““It’s unfortunate that rather than building seniority for our great state in the House, Matt is choosing to abandon his seat and create a divisive primary,” Daines said in a statement released by NRSC Friday. “Tim Sheehy has my full support because he is the best candidate to take on Jon Tester. Whichever party wins the Montana Senate seat will control the United States Senate in 2024, and Republicans cannot risk nominating a candidate who gave Jon Tester the biggest victory of his career.”
Rosendale said Friday he believes GOP leaders getting so heavily involved in supporting Sheehy this early in the process is offensive to voters. He said he’ll stand on his conservative record in Congress, and he expects that will appeal to primary voters.
“I’m anticipating that Mitch McConnell and the Senate committee is going to, probably in about ten minutes begin their attacks on Matt Rosendale, and I’m fully prepared for that,” he said.
The Montana Democratic Party released its own statement, continuing its contention that a heated GOP primary between Rosendale and Sheehy would be good news for Tester.
“Buckle up for the battle of the out-of-staters, because Mitch McConnell and the NRSC’s greatest nightmare in Montana came true,” said Hannah Rehm, the party’s senior communications advisor. “Over the coming months, Montanans are going to see how out of touch Maryland Matt and Transplant Tim are with our state.”
Even before Rosendale’s announcement, at least eight Republicans had expressed interest in running for his U.S. House seat, representing Montana’s eastern congressional district. Now that the position is confirmed to be open, we could see those and even more jumping into that race.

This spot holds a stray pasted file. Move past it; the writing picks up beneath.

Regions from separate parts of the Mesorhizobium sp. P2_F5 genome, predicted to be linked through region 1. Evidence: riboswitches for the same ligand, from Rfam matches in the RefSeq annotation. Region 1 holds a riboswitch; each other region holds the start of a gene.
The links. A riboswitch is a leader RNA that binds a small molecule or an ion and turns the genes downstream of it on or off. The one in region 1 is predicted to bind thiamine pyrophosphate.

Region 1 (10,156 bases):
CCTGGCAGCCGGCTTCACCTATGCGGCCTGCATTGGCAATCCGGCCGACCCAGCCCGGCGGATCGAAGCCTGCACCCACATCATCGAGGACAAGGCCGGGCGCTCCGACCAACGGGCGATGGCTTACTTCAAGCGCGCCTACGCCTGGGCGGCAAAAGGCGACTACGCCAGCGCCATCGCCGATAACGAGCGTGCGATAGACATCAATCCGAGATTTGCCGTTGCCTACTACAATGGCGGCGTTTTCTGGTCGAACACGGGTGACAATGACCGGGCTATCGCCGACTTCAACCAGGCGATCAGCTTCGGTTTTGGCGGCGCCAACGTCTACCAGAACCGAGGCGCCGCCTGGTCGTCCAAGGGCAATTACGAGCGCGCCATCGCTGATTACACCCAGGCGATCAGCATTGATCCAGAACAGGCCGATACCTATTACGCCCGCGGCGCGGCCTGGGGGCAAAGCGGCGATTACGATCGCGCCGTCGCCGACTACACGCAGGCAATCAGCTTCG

Editor's note: This article has been updated. The original post is below.
U.S. Rep. Matt Rosendale officially entered the race for the U.S. Senate on Friday, filing paperwork with the Montana Secretary of State. The announcement sets up a Republican primary showdown to see who can secure the party’s nomination to challenge Democrat U.S. Sen. Jon Tester.
Rosendale has long been suspected of having plans to enter the Senate race. A half dozen Republican candidates had filed to run for the congressman’s current seat before his announcement to enter the Senate race.
The path to the GOP nomination will not be easy for the two-term U.S. Representative and former Montana State Auditor.
Among the Republican candidates challenging Tester is Gallatin County businessman and Navy veteran Tim Sheehy. Sheehy has the backing of the National Republican Senatorial Committee headed by Montana U.S. Sen. Steve Daines. His campaign has raised a total of $5.3 million since launching, and he has had a significant presence over the air for months with political ads.
Former Montana Secretary of State and Public Service Commissioner Brad Johnson is also running for the Republican nomination for Senate. Johnson, who told MTN when he announced his campaign that he expected to be significantly outspent in the GOP primary, brought in just over $22,000 during the last quarter.
Rosendale previously squared off against Tester, a two-term incumbent at the time, in 2018 for the U.S. Senate seat. After the primary, Rosendale was endorsed by then-President Donald Trump and Vice President Mike Pence. Trump visited Montana four times to campaign for Rosendale and Pence visited three times.
Tester won 50.3% of the vote in the 2018 general election and Rosendale received 46.8% of the vote.
Daines-backed Sheehy is seen by the NRSC as the better chance of unseating the now three-term incumbent Tester, as Sheehy can help personally fund his campaign and has no voting record to scrutinize.
On Friday, former President Trump officially endorsed Sheehy for the race. Trump noted he had respect for Rosendale and will endorse him in the future, but believes Sheehy is in the best position to take on Tester in the general election.
Editor's note: This story has been updated with former President Trump's endorsement of Tim Sheehy.